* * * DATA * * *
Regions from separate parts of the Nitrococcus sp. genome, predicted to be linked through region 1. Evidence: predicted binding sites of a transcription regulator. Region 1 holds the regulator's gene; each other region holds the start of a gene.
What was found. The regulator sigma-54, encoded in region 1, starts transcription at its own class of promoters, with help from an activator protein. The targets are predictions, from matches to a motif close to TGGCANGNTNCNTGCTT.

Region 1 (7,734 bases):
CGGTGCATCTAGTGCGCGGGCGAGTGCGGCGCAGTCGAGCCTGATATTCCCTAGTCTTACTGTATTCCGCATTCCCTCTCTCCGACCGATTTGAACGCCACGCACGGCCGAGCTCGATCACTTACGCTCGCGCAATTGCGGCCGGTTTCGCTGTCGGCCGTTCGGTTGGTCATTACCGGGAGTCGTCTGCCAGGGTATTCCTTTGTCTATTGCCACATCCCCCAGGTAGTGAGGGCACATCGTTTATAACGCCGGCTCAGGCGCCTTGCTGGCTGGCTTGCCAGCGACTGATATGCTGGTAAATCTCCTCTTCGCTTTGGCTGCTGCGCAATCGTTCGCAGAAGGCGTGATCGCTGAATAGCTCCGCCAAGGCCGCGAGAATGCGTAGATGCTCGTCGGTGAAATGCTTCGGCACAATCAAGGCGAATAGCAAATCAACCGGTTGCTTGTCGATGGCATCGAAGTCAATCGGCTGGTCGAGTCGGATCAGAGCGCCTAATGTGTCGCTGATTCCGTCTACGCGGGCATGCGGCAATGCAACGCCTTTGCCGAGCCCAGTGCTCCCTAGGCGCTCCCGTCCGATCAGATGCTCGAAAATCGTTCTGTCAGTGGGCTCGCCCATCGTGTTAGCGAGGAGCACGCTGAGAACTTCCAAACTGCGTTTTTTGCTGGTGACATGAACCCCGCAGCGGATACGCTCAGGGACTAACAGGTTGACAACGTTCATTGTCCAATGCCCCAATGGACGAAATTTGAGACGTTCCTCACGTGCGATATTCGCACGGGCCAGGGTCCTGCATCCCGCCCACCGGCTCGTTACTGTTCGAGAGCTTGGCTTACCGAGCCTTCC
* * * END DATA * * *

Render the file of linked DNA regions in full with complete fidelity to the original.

Regions from separate parts of the Nitrococcus sp. genome, predicted to be linked through region 1. Evidence: predicted binding sites of a transcription regulator. Region 1 holds the regulator's gene; each other region holds the start of a gene.
What was found. The regulator sigma-54, encoded in region 1, starts transcription at its own class of promoters, with help from an activator protein. The targets are predictions, from matches to a motif close to TGGCANGNTNCNTGCTT.

Region 1 (7,734 bases):
CGGTGCATCTAGTGCGCGGGCGAGTGCGGCGCAGTCGAGCCTGATATTCCCTAGTCTTACTGTATTCCGCATTCCCTCTCTCCGACCGATTTGAACGCCACGCACGGCCGAGCTCGATCACTTACGCTCGCGCAATTGCGGCCGGTTTCGCTGTCGGCCGTTCGGTTGGTCATTACCGGGAGTCGTCTGCCAGGGTATTCCTTTGTCTATTGCCACATCCCCCAGGTAGTGAGGGCACATCGTTTATAACGCCGGCTCAGGCGCCTTGCTGGCTGGCTTGCCAGCGACTGATATGCTGGTAAATCTCCTCTTCGCTTTGGCTGCTGCGCAATCGTTCGCAGAAGGCGTGATCGCTGAATAGCTCCGCCAAGGCCGCGAGAATGCGTAGATGCTCGTCGGTGAAATGCTTCGGCACAATCAAGGCGAATAGCAAATCAACCGGTTGCTTGTCGATGGCATCGAAGTCAATCGGCTGGTCGAGTCGGATCAGAGCGCCTAATGTGTCGCTGATTCCGTCTACGCGGGCATGCGGCAATGCAACGCCTTTGCCGAGCCCAGTGCTCCCTAGGCGCTCCCGTCCGATCAGATGCTCGAAAATCGTTCTGTCAGTGGGCTCGCCCATCGTGTTAGCGAGGAGCACGCTGAGAACTTCCAAACTGCGTTTTTTGCTGGTGACATGAACCCCGCAGCGGATACGCTCAGGGACTAACAGGTTGACAACGTTCATTGTCCAATGCCCCAATGGACGAAATTTGAGACGTTCCTCACGTGCGATATTCGCACGGGCCAGGGTCCTGCATCCCGCCCACCGGCTCGTTACTGTTCGAGAGCTTGGCTTACCGAGCCTTCC